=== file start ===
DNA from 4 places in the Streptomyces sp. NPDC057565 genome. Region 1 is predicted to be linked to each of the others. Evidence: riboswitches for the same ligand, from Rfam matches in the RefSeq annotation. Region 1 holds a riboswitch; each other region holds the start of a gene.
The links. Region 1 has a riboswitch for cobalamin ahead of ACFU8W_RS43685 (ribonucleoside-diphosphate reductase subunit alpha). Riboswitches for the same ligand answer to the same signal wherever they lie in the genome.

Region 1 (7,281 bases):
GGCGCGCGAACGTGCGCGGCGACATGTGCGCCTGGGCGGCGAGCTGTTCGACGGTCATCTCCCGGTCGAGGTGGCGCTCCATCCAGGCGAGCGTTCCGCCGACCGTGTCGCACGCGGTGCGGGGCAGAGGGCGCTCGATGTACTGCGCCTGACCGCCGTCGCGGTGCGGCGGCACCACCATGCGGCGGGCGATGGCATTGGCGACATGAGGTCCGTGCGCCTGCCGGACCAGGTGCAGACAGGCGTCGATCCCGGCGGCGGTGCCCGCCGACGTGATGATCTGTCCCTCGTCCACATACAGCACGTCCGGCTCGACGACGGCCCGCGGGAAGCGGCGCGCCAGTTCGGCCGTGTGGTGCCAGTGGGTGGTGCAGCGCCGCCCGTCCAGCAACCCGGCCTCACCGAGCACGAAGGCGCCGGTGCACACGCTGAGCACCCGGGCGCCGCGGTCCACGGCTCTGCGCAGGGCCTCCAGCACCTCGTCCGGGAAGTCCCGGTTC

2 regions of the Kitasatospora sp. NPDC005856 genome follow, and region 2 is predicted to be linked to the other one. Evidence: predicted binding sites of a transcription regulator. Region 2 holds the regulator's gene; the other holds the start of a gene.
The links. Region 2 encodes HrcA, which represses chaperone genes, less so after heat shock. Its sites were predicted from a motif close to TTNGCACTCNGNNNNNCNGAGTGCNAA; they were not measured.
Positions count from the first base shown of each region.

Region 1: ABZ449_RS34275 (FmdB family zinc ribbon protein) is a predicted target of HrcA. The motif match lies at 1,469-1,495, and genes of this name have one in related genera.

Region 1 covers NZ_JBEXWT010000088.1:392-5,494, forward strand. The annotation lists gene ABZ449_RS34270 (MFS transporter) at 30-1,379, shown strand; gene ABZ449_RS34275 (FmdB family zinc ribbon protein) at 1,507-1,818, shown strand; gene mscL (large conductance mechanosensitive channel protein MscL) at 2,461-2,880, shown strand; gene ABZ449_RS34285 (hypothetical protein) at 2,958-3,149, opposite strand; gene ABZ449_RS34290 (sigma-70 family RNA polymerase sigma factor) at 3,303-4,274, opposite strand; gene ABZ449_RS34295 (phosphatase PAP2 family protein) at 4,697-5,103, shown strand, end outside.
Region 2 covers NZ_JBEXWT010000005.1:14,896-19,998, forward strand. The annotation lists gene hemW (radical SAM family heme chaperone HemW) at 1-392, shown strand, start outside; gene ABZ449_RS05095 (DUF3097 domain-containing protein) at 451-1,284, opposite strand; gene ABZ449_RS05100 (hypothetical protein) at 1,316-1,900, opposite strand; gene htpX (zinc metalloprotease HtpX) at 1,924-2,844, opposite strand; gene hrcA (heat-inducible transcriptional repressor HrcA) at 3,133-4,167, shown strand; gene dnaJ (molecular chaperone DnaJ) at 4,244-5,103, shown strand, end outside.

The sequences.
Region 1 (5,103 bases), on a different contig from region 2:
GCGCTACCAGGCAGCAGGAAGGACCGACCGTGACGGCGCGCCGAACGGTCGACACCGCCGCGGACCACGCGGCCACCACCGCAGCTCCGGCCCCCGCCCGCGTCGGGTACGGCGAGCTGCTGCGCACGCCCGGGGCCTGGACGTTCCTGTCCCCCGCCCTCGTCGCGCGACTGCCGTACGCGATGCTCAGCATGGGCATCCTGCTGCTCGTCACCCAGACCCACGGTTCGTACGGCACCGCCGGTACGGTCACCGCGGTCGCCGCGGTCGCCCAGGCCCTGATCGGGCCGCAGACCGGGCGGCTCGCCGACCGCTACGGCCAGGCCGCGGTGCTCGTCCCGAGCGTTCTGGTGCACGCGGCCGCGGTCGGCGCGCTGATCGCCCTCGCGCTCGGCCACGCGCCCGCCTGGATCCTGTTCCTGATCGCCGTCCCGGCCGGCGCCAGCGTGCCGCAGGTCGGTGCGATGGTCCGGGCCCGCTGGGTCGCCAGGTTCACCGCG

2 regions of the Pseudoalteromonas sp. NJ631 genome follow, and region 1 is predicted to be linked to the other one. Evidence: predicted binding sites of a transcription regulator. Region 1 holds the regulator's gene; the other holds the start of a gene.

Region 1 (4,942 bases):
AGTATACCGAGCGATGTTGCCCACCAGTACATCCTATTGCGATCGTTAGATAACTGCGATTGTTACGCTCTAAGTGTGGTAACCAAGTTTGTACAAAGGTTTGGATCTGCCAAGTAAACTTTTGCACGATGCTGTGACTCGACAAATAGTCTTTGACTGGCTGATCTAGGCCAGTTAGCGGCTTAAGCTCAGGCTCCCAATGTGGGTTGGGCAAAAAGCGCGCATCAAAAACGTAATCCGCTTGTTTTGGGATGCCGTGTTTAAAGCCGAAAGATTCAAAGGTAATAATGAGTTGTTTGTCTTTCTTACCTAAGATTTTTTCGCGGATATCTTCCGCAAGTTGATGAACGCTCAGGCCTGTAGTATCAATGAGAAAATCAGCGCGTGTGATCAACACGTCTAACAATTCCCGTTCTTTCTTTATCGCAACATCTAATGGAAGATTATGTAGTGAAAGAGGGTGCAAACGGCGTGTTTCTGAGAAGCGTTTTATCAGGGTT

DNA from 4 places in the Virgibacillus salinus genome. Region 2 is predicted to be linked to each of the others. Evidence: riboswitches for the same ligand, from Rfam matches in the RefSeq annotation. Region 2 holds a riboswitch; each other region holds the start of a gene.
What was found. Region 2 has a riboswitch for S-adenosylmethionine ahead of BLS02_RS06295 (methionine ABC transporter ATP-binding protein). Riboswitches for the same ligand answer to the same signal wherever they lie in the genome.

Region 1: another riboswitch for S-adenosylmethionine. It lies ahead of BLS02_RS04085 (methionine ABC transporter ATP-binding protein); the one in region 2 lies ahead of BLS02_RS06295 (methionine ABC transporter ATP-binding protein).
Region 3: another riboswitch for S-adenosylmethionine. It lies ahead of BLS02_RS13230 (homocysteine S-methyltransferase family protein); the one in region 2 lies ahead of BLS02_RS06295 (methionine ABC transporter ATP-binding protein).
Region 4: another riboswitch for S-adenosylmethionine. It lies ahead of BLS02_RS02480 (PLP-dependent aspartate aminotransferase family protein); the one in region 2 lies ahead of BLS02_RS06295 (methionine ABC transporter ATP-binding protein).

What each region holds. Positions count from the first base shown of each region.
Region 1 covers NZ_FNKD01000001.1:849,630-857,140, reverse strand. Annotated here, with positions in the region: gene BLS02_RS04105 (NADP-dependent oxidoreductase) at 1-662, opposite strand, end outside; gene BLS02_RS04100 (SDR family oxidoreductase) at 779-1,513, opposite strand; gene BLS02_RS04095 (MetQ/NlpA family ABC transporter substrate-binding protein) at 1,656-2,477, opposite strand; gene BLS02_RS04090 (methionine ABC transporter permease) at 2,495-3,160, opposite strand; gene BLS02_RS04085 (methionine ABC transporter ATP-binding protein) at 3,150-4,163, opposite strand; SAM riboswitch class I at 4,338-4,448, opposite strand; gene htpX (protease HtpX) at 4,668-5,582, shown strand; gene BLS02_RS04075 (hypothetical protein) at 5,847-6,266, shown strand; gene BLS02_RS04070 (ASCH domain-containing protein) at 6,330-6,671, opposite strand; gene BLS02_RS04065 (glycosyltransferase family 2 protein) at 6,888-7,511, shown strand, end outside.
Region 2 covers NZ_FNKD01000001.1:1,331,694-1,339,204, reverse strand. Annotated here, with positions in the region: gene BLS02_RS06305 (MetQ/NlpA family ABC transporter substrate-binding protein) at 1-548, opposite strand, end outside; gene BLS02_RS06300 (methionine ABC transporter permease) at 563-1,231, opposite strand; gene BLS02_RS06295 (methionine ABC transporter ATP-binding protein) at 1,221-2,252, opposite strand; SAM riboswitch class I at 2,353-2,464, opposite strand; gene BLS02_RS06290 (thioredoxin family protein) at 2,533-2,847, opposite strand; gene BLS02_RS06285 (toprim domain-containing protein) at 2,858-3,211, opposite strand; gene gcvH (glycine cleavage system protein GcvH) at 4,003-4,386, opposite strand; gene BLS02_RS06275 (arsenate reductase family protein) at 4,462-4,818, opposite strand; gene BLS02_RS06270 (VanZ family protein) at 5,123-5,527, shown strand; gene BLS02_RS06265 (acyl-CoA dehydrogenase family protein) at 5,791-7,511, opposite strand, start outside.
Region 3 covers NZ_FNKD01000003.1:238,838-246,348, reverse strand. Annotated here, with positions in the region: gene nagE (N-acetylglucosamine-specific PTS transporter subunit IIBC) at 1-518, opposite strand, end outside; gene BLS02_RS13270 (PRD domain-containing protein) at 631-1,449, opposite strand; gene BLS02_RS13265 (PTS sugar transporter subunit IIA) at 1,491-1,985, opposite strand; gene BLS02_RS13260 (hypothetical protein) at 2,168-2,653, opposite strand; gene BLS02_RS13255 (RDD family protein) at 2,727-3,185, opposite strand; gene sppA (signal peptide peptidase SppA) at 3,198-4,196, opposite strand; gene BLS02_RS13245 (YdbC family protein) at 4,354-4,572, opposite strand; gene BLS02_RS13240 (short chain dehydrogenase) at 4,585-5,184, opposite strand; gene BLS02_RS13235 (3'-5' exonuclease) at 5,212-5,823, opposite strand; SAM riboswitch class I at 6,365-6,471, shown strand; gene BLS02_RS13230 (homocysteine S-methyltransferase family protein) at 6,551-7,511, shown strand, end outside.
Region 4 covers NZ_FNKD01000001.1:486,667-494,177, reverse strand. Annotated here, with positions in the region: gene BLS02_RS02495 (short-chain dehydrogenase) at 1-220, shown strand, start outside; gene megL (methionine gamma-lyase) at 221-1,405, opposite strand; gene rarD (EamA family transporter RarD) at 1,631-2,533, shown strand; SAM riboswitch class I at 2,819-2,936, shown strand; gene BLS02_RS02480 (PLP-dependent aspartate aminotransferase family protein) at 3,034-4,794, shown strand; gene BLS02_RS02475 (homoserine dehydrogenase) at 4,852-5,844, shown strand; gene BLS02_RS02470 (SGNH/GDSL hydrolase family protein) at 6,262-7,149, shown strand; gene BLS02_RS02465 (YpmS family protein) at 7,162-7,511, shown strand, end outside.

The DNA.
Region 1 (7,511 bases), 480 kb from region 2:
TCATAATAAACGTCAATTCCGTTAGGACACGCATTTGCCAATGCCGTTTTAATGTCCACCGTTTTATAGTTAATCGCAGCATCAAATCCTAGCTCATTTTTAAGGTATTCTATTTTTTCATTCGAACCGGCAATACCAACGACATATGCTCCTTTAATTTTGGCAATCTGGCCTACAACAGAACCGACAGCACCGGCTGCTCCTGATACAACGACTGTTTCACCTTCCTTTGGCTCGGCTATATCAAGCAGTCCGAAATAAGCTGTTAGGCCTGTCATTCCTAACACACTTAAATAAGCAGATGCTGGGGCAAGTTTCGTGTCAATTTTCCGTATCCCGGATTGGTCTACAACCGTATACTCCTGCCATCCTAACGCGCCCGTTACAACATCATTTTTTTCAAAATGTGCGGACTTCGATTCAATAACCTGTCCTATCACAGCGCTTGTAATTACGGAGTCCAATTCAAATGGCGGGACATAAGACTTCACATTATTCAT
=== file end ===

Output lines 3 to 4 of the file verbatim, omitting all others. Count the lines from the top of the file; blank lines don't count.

Region 1 (7,281 bases):
GGCGCGCGAACGTGCGCGGCGACATGTGCGCCTGGGCGGCGAGCTGTTCGACGGTCATCTCCCGGTCGAGGTGGCGCTCCATCCAGGCGAGCGTTCCGCCGACCGTGTCGCACGCGGTGCGGGGCAGAGGGCGCTCGATGTACTGCGCCTGACCGCCGTCGCGGTGCGGCGGCACCACCATGCGGCGGGCGATGGCATTGGCGACATGAGGTCCGTGCGCCTGCCGGACCAGGTGCAGACAGGCGTCGATCCCGGCGGCGGTGCCCGCCGACGTGATGATCTGTCCCTCGTCCACATACAGCACGTCCGGCTCGACGACGGCCCGCGGGAAGCGGCGCGCCAGTTCGGCCGTGTGGTGCCAGTGGGTGGTGCAGCGCCGCCCGTCCAGCAACCCGGCCTCACCGAGCACGAAGGCGCCGGTGCACACGCTGAGCACCCGGGCGCCGCGGTCCACGGCTCTGCGCAGGGCCTCCAGCACCTCGTCCGGGAAGTCCCGGTTC